Cacti, crotales, and Crumb: A short history of strange sounds in classical music

by Ricky O'Bannon, Special to MPR
January 30, 2014

Contemporary classical music can sound strange, and as The Awl points out, it can look even stranger on the page.

Although the notation used by composer Christopher Trapini might have Bach beside himself, odd noises in classical music by no means new. Italian Futurist composer Luigi Russolo wrote "The Art of Noises" more than a century ago, in 1913. Russolo argued that as men adapt to live in an increasingly industrial and mechanical world, more sounds than those then found in music would become accepted as musical.

What Russolo was interested in was the very nature of sound. We accept some sounds as music and others as noise, but that changes over time. Familiarity and repetition come into play. Repeated hearings of a churning train or the mechanical pattern of equipment in a factory can take on new logic that is at times musical — a phenomenon that is illustrated wonderfully in the first five minutes of this Radiolab episode.

Many 20th century composers focused on dissecting and exploring the DNA of music. Composers like John Cage, Henry Cowell, and George Crumb wanted to explore not just sound and timbre but other musical elements such as harmony or time. Like scientists who worked simultaneously to unlock the atom and the particles within to better understand the nature of the physical world, experimental composers pulled apart, examined, and pushed the boundaries of the musical elements of their world.

Broadly speaking, these new compositions fell into one of two categories. The first looked to incorporate sounds from outside the orchestra, either through recording "found" sounds or by creating instruments out of objects that typically wouldn't be considered musical. Take this charming video that features John Cage playing an amplified cactus and other plants, with a feather.

The second category of sound came from trying to elicit non-traditional sounds from traditional instruments. Sometimes this meant rethinking how you played those instruments and other times it meant physically manipulating them, like in the case of prepared piano — which involves placing objects on piano strings or hammers.

For most audiences, John Cage's Sonata V will be easy to recognize as music — but his amplified cactus work is, well, pretty weird. It's important to remember that music is intended to convey something about our shared experience. Whether the creators are Cage and his contemporaries or 21st-century musicians like John Wiese, that reality isn't always pleasant and tuneful.

The way we process strange sounds and noise changes over time. Almost no one who hears Jimi Hendrix's Woodstock rendition of "The Star-Spangled Banner" can hear it the same way that made it so controversial in 1969.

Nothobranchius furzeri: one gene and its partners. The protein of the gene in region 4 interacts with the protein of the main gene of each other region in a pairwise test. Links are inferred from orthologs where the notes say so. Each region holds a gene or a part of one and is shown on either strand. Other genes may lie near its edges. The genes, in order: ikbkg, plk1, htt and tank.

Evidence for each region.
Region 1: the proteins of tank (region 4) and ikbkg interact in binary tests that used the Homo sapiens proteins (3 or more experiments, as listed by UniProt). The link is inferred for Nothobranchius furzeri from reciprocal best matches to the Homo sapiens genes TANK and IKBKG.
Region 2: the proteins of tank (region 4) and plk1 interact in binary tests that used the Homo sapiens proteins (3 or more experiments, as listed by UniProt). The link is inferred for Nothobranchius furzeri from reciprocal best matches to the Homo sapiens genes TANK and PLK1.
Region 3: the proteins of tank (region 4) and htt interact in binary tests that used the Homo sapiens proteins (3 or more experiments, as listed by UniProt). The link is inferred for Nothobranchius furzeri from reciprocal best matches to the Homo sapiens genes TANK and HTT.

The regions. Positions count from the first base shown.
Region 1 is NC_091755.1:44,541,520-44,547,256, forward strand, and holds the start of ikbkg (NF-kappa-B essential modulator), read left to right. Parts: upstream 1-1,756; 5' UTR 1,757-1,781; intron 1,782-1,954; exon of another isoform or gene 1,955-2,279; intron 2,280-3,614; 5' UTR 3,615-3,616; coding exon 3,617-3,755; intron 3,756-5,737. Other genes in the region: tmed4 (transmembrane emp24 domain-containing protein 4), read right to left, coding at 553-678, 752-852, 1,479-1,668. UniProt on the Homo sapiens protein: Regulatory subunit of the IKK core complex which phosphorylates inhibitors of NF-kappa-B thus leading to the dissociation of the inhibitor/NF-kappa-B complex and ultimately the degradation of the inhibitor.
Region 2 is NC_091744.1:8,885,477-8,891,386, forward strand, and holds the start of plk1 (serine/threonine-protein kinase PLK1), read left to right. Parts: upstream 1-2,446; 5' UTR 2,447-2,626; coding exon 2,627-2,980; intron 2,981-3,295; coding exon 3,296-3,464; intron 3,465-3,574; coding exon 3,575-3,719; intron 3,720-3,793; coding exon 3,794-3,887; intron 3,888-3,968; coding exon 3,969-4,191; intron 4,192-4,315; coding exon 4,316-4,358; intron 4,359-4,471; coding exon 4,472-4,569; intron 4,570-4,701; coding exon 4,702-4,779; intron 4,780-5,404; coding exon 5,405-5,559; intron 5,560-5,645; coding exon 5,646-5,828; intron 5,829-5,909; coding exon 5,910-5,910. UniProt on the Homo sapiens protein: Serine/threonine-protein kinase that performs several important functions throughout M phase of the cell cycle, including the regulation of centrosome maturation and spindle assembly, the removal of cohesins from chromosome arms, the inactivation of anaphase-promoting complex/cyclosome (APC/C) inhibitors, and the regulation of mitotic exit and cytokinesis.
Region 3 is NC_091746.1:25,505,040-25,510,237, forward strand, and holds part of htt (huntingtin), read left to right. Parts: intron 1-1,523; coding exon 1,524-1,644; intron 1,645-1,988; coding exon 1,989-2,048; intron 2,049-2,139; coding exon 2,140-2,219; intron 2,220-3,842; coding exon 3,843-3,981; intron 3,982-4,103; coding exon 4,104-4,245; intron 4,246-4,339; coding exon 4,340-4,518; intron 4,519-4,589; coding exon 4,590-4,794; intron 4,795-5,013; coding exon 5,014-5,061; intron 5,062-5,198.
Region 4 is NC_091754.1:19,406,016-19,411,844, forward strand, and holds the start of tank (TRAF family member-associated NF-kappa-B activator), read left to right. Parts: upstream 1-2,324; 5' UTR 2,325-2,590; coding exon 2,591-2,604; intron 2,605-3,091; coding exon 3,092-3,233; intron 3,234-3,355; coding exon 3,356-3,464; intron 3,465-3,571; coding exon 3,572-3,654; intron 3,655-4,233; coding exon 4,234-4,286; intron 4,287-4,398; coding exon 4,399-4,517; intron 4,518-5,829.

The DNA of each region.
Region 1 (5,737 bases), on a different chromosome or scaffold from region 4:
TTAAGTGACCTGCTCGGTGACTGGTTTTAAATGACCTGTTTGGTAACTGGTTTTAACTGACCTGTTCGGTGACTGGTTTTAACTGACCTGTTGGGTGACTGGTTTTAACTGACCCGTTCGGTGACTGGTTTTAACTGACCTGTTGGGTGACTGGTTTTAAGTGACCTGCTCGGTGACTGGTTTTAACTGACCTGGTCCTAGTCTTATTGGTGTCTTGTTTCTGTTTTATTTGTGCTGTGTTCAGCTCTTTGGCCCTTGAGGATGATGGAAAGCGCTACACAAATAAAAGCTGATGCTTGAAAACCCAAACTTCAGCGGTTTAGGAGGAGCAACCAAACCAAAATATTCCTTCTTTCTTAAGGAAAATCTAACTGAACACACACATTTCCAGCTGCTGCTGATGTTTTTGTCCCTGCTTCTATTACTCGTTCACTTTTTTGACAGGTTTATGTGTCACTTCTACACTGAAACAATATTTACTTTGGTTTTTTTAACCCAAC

Glossing over the cultural context surrounding the performance, the feedback-laden rendition just isn't shocking to a modern listener, because of the countless strange electric guitar solos we've heard in our lifetime. Feedback and distortion, which were once noisy technical mistakes, have become an aesthetic. So it is easy for us to believe Hendrix when he says he thought his version was "beautiful," because our ears are conditioned to hear the music past the noise.

Even bearing that in mind, it doesn't always make works by Cage or Crumb any more listenable. Sometimes an electrified cactus will always sound like an electrified cactus. However, it's also worth thinking of these kinds of experimental composers as musical third-party candidates whose platform on its own may be too radical and unpalatable for most, but whose ideas force mainstream candidates to take notice and borrow a policy or two.

Multiphonics is a modern music technique that has existed for almost half a century wherein a brass or woodwind player will play one note while humming or singing another. Perhaps because the effect most closely resembles a kazoo or didgeridoo, it had never really found a place in music beyond being a novelty.

Enter someone like saxophonist Colin Stetson. Stetson is both proof that strange noises can be harnessed into something truly beautiful and that the classical music world should probably be paying as much attention to who is coming out of South by Southwest as to musicians graduating from traditional conservatories.

If we take away one thing from the Awl post, it is that many composers of this century are looking to push the same sound barriers as composers of the last. Some of these strange sounds, we'll learn to love. Others might forever sound like amplified cacti.

Ricky O'Bannon is a freelance music journalist living in Los Angeles.


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